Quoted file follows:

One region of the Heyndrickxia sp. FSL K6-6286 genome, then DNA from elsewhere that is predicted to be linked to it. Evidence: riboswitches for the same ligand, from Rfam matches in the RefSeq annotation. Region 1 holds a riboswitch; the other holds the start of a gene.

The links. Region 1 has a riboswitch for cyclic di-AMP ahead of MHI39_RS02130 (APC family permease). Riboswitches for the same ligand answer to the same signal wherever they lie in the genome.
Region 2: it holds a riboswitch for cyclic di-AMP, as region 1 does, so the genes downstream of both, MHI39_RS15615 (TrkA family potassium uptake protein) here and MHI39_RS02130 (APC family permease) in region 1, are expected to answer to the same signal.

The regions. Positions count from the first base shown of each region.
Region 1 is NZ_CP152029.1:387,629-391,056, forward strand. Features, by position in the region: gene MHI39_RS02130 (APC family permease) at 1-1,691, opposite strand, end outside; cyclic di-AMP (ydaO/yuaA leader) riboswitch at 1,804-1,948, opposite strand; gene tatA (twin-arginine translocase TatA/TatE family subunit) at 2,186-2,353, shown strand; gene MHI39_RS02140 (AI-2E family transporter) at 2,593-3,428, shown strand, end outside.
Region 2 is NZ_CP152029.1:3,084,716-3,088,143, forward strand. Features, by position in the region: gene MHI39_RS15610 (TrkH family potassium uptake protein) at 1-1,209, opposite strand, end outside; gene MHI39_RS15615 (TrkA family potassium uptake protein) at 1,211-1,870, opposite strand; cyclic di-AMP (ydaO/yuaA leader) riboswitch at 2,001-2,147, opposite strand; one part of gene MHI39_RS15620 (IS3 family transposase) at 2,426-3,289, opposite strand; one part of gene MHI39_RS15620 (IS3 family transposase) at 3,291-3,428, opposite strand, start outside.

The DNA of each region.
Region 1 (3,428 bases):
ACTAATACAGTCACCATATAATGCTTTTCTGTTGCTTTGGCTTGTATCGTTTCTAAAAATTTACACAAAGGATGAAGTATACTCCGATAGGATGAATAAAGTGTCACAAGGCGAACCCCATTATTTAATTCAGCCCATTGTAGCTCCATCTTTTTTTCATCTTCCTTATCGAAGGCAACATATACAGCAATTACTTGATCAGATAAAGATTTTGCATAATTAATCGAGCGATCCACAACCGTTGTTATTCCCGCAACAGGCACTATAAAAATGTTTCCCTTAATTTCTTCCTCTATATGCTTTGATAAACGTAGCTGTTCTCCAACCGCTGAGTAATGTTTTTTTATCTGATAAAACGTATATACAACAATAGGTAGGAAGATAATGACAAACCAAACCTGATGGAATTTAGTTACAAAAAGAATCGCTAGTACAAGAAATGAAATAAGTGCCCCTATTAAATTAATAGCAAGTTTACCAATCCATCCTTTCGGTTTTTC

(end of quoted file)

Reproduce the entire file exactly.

One region of the Heyndrickxia sp. FSL K6-6286 genome, then DNA from elsewhere that is predicted to be linked to it. Evidence: riboswitches for the same ligand, from Rfam matches in the RefSeq annotation. Region 1 holds a riboswitch; the other holds the start of a gene.

The links. Region 1 has a riboswitch for cyclic di-AMP ahead of MHI39_RS02130 (APC family permease). Riboswitches for the same ligand answer to the same signal wherever they lie in the genome.
Region 2: it holds a riboswitch for cyclic di-AMP, as region 1 does, so the genes downstream of both, MHI39_RS15615 (TrkA family potassium uptake protein) here and MHI39_RS02130 (APC family permease) in region 1, are expected to answer to the same signal.

The regions. Positions count from the first base shown of each region.
Region 1 is NZ_CP152029.1:387,629-391,056, forward strand. Features, by position in the region: gene MHI39_RS02130 (APC family permease) at 1-1,691, opposite strand, end outside; cyclic di-AMP (ydaO/yuaA leader) riboswitch at 1,804-1,948, opposite strand; gene tatA (twin-arginine translocase TatA/TatE family subunit) at 2,186-2,353, shown strand; gene MHI39_RS02140 (AI-2E family transporter) at 2,593-3,428, shown strand, end outside.
Region 2 is NZ_CP152029.1:3,084,716-3,088,143, forward strand. Features, by position in the region: gene MHI39_RS15610 (TrkH family potassium uptake protein) at 1-1,209, opposite strand, end outside; gene MHI39_RS15615 (TrkA family potassium uptake protein) at 1,211-1,870, opposite strand; cyclic di-AMP (ydaO/yuaA leader) riboswitch at 2,001-2,147, opposite strand; one part of gene MHI39_RS15620 (IS3 family transposase) at 2,426-3,289, opposite strand; one part of gene MHI39_RS15620 (IS3 family transposase) at 3,291-3,428, opposite strand, start outside.

The DNA of each region.
Region 1 (3,428 bases):
ACTAATACAGTCACCATATAATGCTTTTCTGTTGCTTTGGCTTGTATCGTTTCTAAAAATTTACACAAAGGATGAAGTATACTCCGATAGGATGAATAAAGTGTCACAAGGCGAACCCCATTATTTAATTCAGCCCATTGTAGCTCCATCTTTTTTTCATCTTCCTTATCGAAGGCAACATATACAGCAATTACTTGATCAGATAAAGATTTTGCATAATTAATCGAGCGATCCACAACCGTTGTTATTCCCGCAACAGGCACTATAAAAATGTTTCCCTTAATTTCTTCCTCTATATGCTTTGATAAACGTAGCTGTTCTCCAACCGCTGAGTAATGTTTTTTTATCTGATAAAACGTATATACAACAATAGGTAGGAAGATAATGACAAACCAAACCTGATGGAATTTAGTTACAAAAAGAATCGCTAGTACAAGAAATGAAATAAGTGCCCCTATTAAATTAATAGCAAGTTTACCAATCCATCCTTTCGGTTTTTC